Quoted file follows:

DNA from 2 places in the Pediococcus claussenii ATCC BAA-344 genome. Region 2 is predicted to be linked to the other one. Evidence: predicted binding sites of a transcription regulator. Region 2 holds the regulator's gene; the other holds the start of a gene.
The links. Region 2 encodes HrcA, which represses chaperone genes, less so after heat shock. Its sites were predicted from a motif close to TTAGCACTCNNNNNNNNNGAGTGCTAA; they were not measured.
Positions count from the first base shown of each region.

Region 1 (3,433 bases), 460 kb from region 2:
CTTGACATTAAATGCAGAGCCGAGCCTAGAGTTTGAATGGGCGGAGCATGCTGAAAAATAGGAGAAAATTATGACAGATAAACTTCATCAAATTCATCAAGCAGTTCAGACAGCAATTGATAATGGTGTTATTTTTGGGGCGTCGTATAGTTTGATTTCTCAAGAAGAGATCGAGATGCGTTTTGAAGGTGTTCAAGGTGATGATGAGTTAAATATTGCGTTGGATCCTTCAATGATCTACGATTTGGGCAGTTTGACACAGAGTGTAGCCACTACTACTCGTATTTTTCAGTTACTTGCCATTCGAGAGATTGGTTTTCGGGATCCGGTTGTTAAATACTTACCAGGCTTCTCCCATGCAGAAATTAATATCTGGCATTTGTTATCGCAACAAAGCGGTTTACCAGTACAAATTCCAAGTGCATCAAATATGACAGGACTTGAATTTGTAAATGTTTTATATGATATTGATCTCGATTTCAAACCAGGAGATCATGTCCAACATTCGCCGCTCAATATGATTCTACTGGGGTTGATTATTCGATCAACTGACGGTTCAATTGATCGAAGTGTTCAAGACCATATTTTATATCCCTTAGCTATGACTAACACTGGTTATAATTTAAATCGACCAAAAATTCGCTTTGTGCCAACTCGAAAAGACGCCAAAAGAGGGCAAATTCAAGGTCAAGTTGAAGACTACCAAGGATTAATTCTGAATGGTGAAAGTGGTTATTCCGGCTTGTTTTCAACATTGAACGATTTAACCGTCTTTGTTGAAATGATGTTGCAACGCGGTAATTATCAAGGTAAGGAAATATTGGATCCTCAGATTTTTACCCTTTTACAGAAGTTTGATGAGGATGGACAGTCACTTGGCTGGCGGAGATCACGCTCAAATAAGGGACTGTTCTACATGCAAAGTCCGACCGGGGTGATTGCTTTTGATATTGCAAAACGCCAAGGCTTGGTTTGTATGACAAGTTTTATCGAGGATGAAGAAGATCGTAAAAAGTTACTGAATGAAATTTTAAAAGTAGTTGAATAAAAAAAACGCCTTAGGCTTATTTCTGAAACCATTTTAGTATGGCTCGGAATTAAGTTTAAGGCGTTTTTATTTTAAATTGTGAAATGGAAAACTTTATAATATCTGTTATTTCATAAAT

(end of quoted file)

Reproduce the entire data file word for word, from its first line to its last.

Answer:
DNA from 2 places in the Pediococcus claussenii ATCC BAA-344 genome. Region 2 is predicted to be linked to the other one. Evidence: predicted binding sites of a transcription regulator. Region 2 holds the regulator's gene; the other holds the start of a gene.
The links. Region 2 encodes HrcA, which represses chaperone genes, less so after heat shock. Its sites were predicted from a motif close to TTAGCACTCNNNNNNNNNGAGTGCTAA; they were not measured.
Positions count from the first base shown of each region.

Region 1 (3,433 bases), 460 kb from region 2:
CTTGACATTAAATGCAGAGCCGAGCCTAGAGTTTGAATGGGCGGAGCATGCTGAAAAATAGGAGAAAATTATGACAGATAAACTTCATCAAATTCATCAAGCAGTTCAGACAGCAATTGATAATGGTGTTATTTTTGGGGCGTCGTATAGTTTGATTTCTCAAGAAGAGATCGAGATGCGTTTTGAAGGTGTTCAAGGTGATGATGAGTTAAATATTGCGTTGGATCCTTCAATGATCTACGATTTGGGCAGTTTGACACAGAGTGTAGCCACTACTACTCGTATTTTTCAGTTACTTGCCATTCGAGAGATTGGTTTTCGGGATCCGGTTGTTAAATACTTACCAGGCTTCTCCCATGCAGAAATTAATATCTGGCATTTGTTATCGCAACAAAGCGGTTTACCAGTACAAATTCCAAGTGCATCAAATATGACAGGACTTGAATTTGTAAATGTTTTATATGATATTGATCTCGATTTCAAACCAGGAGATCATGTCCAACATTCGCCGCTCAATATGATTCTACTGGGGTTGATTATTCGATCAACTGACGGTTCAATTGATCGAAGTGTTCAAGACCATATTTTATATCCCTTAGCTATGACTAACACTGGTTATAATTTAAATCGACCAAAAATTCGCTTTGTGCCAACTCGAAAAGACGCCAAAAGAGGGCAAATTCAAGGTCAAGTTGAAGACTACCAAGGATTAATTCTGAATGGTGAAAGTGGTTATTCCGGCTTGTTTTCAACATTGAACGATTTAACCGTCTTTGTTGAAATGATGTTGCAACGCGGTAATTATCAAGGTAAGGAAATATTGGATCCTCAGATTTTTACCCTTTTACAGAAGTTTGATGAGGATGGACAGTCACTTGGCTGGCGGAGATCACGCTCAAATAAGGGACTGTTCTACATGCAAAGTCCGACCGGGGTGATTGCTTTTGATATTGCAAAACGCCAAGGCTTGGTTTGTATGACAAGTTTTATCGAGGATGAAGAAGATCGTAAAAAGTTACTGAATGAAATTTTAAAAGTAGTTGAATAAAAAAAACGCCTTAGGCTTATTTCTGAAACCATTTTAGTATGGCTCGGAATTAAGTTTAAGGCGTTTTTATTTTAAATTGTGAAATGGAAAACTTTATAATATCTGTTATTTCATAAAT